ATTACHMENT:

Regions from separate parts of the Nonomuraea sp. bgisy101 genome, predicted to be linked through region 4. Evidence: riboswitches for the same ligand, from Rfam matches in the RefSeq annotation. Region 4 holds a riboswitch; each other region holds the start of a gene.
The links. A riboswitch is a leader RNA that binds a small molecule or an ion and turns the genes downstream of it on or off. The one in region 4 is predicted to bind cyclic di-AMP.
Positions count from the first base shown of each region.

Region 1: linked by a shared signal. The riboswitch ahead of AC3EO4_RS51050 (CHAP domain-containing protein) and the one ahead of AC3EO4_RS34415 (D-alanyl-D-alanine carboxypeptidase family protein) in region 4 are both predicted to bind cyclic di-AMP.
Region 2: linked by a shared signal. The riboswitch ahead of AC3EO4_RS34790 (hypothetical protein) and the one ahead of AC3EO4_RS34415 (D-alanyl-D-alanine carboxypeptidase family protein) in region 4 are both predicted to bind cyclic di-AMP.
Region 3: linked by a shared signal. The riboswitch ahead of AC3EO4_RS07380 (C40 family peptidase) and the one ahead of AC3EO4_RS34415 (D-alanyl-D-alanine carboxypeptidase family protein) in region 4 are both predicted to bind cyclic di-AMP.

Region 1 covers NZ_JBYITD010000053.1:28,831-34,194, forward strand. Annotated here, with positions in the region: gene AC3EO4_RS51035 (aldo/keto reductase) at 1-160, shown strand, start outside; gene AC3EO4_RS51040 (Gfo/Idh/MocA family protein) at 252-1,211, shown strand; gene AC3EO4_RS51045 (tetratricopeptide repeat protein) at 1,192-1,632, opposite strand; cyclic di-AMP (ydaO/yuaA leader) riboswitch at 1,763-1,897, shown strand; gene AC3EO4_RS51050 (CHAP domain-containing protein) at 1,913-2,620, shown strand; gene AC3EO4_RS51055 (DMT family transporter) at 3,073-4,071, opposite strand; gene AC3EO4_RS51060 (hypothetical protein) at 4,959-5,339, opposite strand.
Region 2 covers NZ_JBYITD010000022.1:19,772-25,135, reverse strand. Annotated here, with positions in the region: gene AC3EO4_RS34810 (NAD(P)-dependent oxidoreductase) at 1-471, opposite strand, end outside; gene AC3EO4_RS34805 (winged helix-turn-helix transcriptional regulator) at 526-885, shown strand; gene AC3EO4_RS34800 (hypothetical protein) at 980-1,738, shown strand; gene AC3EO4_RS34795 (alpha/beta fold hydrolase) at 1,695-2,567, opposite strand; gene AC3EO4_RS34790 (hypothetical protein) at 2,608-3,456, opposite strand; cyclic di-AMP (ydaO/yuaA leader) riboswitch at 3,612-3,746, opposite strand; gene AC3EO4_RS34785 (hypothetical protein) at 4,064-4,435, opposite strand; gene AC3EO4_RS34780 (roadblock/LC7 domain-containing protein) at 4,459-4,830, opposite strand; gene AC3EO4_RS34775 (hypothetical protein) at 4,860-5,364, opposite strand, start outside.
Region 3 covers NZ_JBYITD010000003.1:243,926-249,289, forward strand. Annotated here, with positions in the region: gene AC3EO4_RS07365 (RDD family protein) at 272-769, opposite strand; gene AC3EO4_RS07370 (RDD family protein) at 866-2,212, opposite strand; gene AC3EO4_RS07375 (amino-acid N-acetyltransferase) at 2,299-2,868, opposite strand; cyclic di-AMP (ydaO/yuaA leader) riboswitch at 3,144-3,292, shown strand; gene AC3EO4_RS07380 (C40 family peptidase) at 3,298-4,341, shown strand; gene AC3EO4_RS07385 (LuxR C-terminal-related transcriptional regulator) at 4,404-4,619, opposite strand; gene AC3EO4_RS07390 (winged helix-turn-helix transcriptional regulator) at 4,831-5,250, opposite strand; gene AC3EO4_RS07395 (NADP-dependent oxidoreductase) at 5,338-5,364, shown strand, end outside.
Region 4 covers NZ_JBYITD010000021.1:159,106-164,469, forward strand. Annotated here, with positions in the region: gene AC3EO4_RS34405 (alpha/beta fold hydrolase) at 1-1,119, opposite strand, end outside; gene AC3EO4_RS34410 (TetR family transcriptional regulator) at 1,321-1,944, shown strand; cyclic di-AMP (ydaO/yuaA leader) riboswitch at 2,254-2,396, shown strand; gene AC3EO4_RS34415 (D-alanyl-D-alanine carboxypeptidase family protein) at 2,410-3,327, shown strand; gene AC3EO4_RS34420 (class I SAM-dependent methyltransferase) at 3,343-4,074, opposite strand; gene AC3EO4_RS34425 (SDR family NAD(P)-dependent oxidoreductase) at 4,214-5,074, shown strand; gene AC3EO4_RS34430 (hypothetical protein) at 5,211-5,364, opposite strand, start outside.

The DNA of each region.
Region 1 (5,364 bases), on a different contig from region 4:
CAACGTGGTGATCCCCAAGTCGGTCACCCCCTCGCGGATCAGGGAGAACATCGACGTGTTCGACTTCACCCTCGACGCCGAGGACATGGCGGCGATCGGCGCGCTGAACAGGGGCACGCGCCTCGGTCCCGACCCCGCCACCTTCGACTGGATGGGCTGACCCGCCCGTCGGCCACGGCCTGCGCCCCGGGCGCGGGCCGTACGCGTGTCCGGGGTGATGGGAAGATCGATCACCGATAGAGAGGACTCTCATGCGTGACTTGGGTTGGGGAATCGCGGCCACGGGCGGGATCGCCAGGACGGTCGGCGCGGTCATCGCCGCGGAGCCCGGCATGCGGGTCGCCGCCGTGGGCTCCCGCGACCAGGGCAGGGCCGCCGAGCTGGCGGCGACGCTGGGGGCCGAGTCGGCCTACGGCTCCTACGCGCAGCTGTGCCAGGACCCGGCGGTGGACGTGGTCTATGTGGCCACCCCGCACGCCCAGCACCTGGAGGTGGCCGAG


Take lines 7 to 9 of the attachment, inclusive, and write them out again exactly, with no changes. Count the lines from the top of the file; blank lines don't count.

Region 1 covers NZ_JBYITD010000053.1:28,831-34,194, forward strand. Annotated here, with positions in the region: gene AC3EO4_RS51035 (aldo/keto reductase) at 1-160, shown strand, start outside; gene AC3EO4_RS51040 (Gfo/Idh/MocA family protein) at 252-1,211, shown strand; gene AC3EO4_RS51045 (tetratricopeptide repeat protein) at 1,192-1,632, opposite strand; cyclic di-AMP (ydaO/yuaA leader) riboswitch at 1,763-1,897, shown strand; gene AC3EO4_RS51050 (CHAP domain-containing protein) at 1,913-2,620, shown strand; gene AC3EO4_RS51055 (DMT family transporter) at 3,073-4,071, opposite strand; gene AC3EO4_RS51060 (hypothetical protein) at 4,959-5,339, opposite strand.
Region 2 covers NZ_JBYITD010000022.1:19,772-25,135, reverse strand. Annotated here, with positions in the region: gene AC3EO4_RS34810 (NAD(P)-dependent oxidoreductase) at 1-471, opposite strand, end outside; gene AC3EO4_RS34805 (winged helix-turn-helix transcriptional regulator) at 526-885, shown strand; gene AC3EO4_RS34800 (hypothetical protein) at 980-1,738, shown strand; gene AC3EO4_RS34795 (alpha/beta fold hydrolase) at 1,695-2,567, opposite strand; gene AC3EO4_RS34790 (hypothetical protein) at 2,608-3,456, opposite strand; cyclic di-AMP (ydaO/yuaA leader) riboswitch at 3,612-3,746, opposite strand; gene AC3EO4_RS34785 (hypothetical protein) at 4,064-4,435, opposite strand; gene AC3EO4_RS34780 (roadblock/LC7 domain-containing protein) at 4,459-4,830, opposite strand; gene AC3EO4_RS34775 (hypothetical protein) at 4,860-5,364, opposite strand, start outside.
Region 3 covers NZ_JBYITD010000003.1:243,926-249,289, forward strand. Annotated here, with positions in the region: gene AC3EO4_RS07365 (RDD family protein) at 272-769, opposite strand; gene AC3EO4_RS07370 (RDD family protein) at 866-2,212, opposite strand; gene AC3EO4_RS07375 (amino-acid N-acetyltransferase) at 2,299-2,868, opposite strand; cyclic di-AMP (ydaO/yuaA leader) riboswitch at 3,144-3,292, shown strand; gene AC3EO4_RS07380 (C40 family peptidase) at 3,298-4,341, shown strand; gene AC3EO4_RS07385 (LuxR C-terminal-related transcriptional regulator) at 4,404-4,619, opposite strand; gene AC3EO4_RS07390 (winged helix-turn-helix transcriptional regulator) at 4,831-5,250, opposite strand; gene AC3EO4_RS07395 (NADP-dependent oxidoreductase) at 5,338-5,364, shown strand, end outside.